Bow ■ Athens Archery Ridge 32 Sight ■ Montana Bow ■ Mathews VERTIX Rest ■ QAD UltraRest Integrate MX
Arrow ■ Gold Tip Kinetic Kaos Black Gold Vengeance Arrow ■ Victory Archery Sight ■ AXCEL
Broadhead ■ QAD Exodus Rest ■ QAD UltraRest HD Broadhead ■ G5 Deadmeat Other ■ Sitka Elevated II
Release ■ Hot Shot Mfg. Eclipse Release ■ Stanislawski



JANUARY 2020 INSIDEARCHERY.COM You could almost say that Dan Moultrie

started his legendary company on accident.

Back in the late 1970s, he had a personal problem that re-
quired a personal solution. The problem was that deer
weren’t sticking around on his family’s hunting property
in southwestern Georgia. The solution was an affordable, well-
built automatic feeder that he created in his college apartment.
Originally, Dan Moultrie was only going to build 10 feeders for him-
self, but once he told his hunting buddies about his invention, they
each told him that they wanted 10, too.

The “accident” here is that Moultrie’s solution was more effec-
tive than he originally thought, and it turned out that many other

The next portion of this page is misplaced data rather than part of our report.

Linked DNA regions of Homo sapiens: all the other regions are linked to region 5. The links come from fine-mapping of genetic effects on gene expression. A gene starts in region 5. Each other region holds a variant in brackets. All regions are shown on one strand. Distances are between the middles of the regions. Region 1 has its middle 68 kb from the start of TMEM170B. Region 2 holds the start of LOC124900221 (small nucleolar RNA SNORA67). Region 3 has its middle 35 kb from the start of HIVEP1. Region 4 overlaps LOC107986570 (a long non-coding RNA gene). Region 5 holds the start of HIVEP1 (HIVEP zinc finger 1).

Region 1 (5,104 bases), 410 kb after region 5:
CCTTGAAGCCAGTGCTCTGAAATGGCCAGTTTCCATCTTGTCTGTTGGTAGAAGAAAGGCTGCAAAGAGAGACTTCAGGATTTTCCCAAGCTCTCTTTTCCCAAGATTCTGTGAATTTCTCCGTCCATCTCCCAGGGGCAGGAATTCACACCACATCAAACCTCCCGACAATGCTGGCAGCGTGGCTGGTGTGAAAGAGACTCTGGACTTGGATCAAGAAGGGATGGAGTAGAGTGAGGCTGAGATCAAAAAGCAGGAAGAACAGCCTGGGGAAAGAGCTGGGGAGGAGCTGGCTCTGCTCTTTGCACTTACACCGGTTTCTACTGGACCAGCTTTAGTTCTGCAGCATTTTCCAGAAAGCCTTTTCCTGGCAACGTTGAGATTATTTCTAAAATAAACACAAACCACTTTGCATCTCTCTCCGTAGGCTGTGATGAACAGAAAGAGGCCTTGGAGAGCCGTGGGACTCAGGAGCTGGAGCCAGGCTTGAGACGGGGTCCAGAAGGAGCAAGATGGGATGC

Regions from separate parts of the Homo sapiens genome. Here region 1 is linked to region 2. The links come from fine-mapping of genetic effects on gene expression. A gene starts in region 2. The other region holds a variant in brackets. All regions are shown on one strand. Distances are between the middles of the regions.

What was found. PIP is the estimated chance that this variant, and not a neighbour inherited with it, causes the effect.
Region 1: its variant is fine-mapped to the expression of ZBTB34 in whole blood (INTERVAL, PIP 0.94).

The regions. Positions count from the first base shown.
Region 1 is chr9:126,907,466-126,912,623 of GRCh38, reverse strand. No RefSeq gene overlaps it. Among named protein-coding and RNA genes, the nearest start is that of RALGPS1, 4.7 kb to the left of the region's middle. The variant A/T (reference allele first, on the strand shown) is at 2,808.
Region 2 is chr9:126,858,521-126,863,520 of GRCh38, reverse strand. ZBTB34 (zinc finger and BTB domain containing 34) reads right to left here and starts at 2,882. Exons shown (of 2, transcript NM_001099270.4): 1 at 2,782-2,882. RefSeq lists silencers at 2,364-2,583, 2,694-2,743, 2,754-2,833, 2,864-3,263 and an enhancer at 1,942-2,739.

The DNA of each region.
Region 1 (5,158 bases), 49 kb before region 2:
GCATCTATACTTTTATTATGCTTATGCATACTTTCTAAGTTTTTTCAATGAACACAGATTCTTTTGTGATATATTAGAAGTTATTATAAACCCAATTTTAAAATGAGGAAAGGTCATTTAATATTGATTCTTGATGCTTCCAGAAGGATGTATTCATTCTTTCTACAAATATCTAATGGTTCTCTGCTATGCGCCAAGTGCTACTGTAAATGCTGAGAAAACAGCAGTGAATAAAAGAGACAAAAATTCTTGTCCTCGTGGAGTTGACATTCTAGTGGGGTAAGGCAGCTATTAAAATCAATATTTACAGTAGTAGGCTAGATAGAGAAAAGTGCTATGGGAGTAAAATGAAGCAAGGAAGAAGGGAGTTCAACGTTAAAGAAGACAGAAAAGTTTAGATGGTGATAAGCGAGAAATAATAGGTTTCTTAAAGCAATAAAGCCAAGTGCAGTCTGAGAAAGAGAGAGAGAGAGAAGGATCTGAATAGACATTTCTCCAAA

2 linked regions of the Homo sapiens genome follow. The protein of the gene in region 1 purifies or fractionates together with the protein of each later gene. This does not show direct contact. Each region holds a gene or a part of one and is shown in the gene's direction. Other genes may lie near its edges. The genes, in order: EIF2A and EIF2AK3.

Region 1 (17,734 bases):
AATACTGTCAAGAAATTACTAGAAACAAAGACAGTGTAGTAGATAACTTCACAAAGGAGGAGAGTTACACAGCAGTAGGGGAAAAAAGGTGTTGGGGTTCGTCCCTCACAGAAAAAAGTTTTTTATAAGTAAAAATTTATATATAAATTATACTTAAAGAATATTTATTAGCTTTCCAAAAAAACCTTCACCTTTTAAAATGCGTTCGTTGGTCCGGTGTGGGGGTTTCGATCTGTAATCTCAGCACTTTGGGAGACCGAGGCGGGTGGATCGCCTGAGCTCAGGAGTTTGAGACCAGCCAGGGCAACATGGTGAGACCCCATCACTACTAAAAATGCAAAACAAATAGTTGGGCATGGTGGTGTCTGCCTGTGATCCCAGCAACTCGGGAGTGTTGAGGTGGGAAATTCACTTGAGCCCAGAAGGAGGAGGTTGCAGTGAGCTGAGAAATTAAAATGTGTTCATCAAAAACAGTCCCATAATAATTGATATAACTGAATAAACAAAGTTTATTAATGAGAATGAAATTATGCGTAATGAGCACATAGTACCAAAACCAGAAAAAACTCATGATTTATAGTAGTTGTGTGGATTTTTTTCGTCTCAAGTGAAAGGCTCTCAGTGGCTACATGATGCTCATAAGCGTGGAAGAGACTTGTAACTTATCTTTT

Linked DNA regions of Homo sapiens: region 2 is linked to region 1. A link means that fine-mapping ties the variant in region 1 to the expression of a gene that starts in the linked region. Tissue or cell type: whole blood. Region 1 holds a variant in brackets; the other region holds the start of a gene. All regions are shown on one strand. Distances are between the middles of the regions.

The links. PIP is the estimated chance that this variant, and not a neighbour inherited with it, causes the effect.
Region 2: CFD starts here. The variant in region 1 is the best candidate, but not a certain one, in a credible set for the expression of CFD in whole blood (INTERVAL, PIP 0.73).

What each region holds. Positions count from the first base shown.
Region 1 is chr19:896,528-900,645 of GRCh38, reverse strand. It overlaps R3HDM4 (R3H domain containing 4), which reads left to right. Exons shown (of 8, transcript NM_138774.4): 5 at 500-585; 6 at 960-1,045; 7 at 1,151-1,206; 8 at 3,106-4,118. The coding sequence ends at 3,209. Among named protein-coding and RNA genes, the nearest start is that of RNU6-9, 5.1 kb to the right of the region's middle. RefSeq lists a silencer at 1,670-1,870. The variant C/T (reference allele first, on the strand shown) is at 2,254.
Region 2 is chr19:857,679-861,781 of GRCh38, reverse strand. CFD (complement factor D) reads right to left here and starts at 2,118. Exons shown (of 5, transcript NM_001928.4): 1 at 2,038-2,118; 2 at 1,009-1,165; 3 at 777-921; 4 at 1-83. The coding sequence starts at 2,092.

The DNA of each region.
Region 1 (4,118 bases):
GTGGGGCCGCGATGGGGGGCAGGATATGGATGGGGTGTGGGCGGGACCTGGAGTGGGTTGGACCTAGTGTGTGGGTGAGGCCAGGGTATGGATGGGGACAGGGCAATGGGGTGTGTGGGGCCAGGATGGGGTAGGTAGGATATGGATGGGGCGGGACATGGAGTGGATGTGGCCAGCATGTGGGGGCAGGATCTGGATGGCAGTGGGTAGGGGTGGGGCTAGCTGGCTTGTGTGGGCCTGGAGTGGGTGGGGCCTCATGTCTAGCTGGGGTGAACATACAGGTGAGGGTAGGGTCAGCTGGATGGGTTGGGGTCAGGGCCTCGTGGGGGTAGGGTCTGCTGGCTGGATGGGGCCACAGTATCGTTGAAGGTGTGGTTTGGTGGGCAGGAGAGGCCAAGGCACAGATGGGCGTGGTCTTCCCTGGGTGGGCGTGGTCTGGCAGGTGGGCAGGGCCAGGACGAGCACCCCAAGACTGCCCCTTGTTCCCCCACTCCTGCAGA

hunters were in need of something exactly like his product. The
rest, as they say, is history. Dan Moultrie steadily built a company
around his innovative feeders, and he continued to solve common
problems with fresh and effective ideas.

Nothing else involved with the lasting success of Moultrie Feed-
ers and Game Cameras could be chalked up as an accident. In fact,
the opposite is true. Here’s how the man himself, Dan Moultrie,
described his company’s climb to the top:

“Hard work was heavily ingrained in me by my par-
ents and upbringing,” he said. “From the very beginning,
our goal was to outwork everyone else. We made our
minds up that we were just not going to be outworked
by anyone. So we worked harder, and we worked smarter. In the
end, that’s what wins. That’s the secret to Moultrie, and that’s
what our entire team still does.”

40 Years of Growth and Improvement

Dan Moultrie was a fresh graduate of Auburn University when
he officially launched oultrie eeders in . nitially he
built his feeders on nights and weekends while he worked his

day job at Southern Company Services, a southeast-
ern utility company.
Even though he considered his
feeder business a “side-project,”
it was still essentially a full-
time commitment, and he
balanced both of his jobs
for seven years before ded-
icating himself entirely to
Moultrie Feeders.
For Dan Moultrie, those


early years of hard work certainly paid off. approaching the fast track. Passion is no good way to see what color phase the
His company had experienced continual what drove us.” bear was. That’s really the original reason
vertical growth from year one, and by the designed and built that ery first camera.